CHARLOTTE, N.C. — Former Rep. Gabrielle Giffords (D-Ariz.) recited the Pledge of Allegiance tonight at the Democratic National Convention, igniting a crowd chanting, “Gabby! Gabby!”
Delegates continued to cheer Giffords as her friend Rep. Debbie Wasserman Schultz (Fla.) guided her onto the blue stage. Giffords recited the pledge perfectly, calling out at the end, “Liberty and justice, for all!”
As Giffords walked off the stage, she blew the audience a kiss. Her appearance — and the audience’s excitement — marked one of the most sincere moments of the back-to-back party conventions.
Giffords’ touching words came halfway through a star-studded lineup on the final night of the convention, culminating with President Barack Obama accepting his party’s nomination for re-election. Roll Call first broke the news Giffords would deliver the pledge.
Otherwise, the slick evening program was filled with world-famous singers, Hollywood actresses and polished video tributes. Many featured speakers relied on telling personal stories, instead of party talking points, to attack Republicans.
Earlier in the evening, Wasserman Schultz told her personal story of fighting breast cancer during the 2008 election cycle — during which she endured seven surgeries. For this reason, she described the president’s heath care overhaul law as “personal.”
Her words lacked the typical partisan red meat that party faithful have come to expect from leaders like Wasserman Schultz, the chairwoman of the Democratic National Committee. Instead, the Florida Democrat choked up.
“I know what it’s like to sit in that waiting room wondering how many more anniversaries you’ll get with your husband or how many more birthdays you’ll celebrate with your kids,” Wasserman Schultz said. “I don’t care how strong a woman you are, that moment is terrifying.”
Videos played on the jumbotrons around Time Warner Cable Arena, including a tribute to late Democratic officials and activists. Obama campaign manager Jim Messina communicated with convention watch parties across the country.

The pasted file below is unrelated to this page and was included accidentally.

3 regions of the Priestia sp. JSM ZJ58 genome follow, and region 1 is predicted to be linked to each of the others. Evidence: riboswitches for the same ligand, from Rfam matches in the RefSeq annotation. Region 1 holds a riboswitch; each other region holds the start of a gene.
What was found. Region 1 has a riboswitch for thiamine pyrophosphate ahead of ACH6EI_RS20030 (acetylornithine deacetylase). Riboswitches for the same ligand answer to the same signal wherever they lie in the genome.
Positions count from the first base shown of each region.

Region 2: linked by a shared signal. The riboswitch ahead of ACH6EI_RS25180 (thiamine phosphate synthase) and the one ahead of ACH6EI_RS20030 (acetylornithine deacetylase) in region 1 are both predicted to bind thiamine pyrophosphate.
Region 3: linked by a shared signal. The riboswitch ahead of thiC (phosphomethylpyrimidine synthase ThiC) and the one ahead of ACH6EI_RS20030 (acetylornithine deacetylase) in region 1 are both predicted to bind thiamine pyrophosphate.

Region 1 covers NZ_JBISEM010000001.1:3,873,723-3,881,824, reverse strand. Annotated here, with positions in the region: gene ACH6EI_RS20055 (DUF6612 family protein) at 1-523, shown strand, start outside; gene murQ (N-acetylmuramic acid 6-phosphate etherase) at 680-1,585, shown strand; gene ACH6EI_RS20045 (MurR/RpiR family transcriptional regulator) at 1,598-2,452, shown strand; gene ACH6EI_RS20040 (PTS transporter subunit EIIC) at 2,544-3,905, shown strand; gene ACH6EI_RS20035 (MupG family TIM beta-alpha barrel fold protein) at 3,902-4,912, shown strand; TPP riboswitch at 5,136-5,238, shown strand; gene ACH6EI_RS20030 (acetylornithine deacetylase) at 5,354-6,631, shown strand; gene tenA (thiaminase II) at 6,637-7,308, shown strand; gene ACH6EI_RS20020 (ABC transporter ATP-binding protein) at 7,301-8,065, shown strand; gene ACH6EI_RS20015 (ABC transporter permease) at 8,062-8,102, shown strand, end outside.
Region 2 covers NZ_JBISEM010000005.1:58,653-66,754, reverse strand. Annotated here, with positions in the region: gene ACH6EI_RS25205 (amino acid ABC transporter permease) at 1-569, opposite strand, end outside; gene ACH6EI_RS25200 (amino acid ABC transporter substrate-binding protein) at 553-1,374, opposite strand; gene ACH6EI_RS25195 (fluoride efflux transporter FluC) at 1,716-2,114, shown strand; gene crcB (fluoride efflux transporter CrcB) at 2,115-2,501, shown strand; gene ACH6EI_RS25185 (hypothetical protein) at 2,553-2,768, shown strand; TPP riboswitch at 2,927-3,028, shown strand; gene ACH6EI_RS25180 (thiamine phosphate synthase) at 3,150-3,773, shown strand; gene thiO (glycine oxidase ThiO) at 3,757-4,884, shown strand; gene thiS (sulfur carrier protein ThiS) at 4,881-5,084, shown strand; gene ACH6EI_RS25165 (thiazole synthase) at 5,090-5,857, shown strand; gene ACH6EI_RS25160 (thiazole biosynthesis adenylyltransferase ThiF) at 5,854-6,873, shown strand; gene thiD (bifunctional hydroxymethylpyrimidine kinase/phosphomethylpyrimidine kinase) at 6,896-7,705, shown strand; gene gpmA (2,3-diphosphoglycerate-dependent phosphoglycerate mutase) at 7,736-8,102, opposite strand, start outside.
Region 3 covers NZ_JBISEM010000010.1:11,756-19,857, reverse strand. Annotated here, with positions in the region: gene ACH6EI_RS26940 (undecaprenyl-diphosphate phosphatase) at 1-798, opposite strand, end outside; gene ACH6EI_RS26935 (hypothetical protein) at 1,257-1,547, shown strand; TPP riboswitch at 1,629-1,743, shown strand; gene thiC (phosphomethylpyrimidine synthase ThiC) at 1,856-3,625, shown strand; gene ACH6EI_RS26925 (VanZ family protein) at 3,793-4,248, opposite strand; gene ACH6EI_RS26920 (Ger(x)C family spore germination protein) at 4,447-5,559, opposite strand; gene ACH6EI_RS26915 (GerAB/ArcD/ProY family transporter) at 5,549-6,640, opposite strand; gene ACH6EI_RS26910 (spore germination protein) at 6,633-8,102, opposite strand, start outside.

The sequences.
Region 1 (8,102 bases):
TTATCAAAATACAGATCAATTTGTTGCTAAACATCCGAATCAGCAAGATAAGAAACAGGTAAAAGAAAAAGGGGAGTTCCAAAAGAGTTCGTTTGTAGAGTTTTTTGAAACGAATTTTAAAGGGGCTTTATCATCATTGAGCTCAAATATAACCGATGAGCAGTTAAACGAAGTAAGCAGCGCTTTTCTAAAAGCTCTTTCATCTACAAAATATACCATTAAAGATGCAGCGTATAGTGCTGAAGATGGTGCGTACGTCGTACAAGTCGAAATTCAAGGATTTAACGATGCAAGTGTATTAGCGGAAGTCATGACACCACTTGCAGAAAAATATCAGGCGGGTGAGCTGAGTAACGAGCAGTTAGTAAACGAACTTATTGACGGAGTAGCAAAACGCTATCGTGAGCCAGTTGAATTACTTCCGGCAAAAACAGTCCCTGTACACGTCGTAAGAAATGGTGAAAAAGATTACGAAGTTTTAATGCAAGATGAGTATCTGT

In one film, a Greenwood, S.C., woman described her first meeting with the president at a small rally. She was so moved by Obama, she led the crowd in a chant that came to define the spirit of his 2008 campaign.
“Fired Up? Ready to go!” the crowd replied in a back-and-forth exchange with the video of the president.
Rep. James Clyburn (S.C.) directed his ire at Congressional Republicans, including vice presidential nominee and House Budget chairman Paul Ryan (Wis.), calling him the “architect of the Republicans’ backward blueprint.”
“We should not run from the term Obamacare,” Clyburn said. “I am glad Obama cares. Because Obama cares, children born with diabetes can no longer be denied coverage on their parents’ insurance policies.”
Retiring Rep. Barney Frank (Mass.) diverted from the script in his comments to the crowd, halting the teleprompter for several minutes until a red light on the dais encouraged him to finish.
In his thick dialect, Frank referred to his state’s former governor as “Myth Romney” in a full-fledged diatribe about the Republican nominee’s governance over his state. His prepared remarks extolled financial regulatory reform under Obama’s tenure.
“Nice of them to leave a gavel out here to make me feel nostalgic,” quipped Frank, a former chairman of the Financial Services Committee.
The star-studded program kicked off with singer and songwriter James Taylor, who crooned “Carolina in My Mind,” “You’ve Got a Friend” and “How Sweet It Is” to dancing delegates.
“I know it’s an empty chair. It makes you nervous,” Taylor quipped as he stepped on stage, in a nod to actor Clint Eastwood’s awkward performance at the Republican National Convention a week earlier.
Singer Mary J. Blige encouraged the crowd to support Obama during her performance, which included hits “One Life” and “Family Affair.” The rock band the Foo Fighters called it a “fitting” tribute when they sang, “My Hero.”
Singer Marc Anthony performed the national anthem.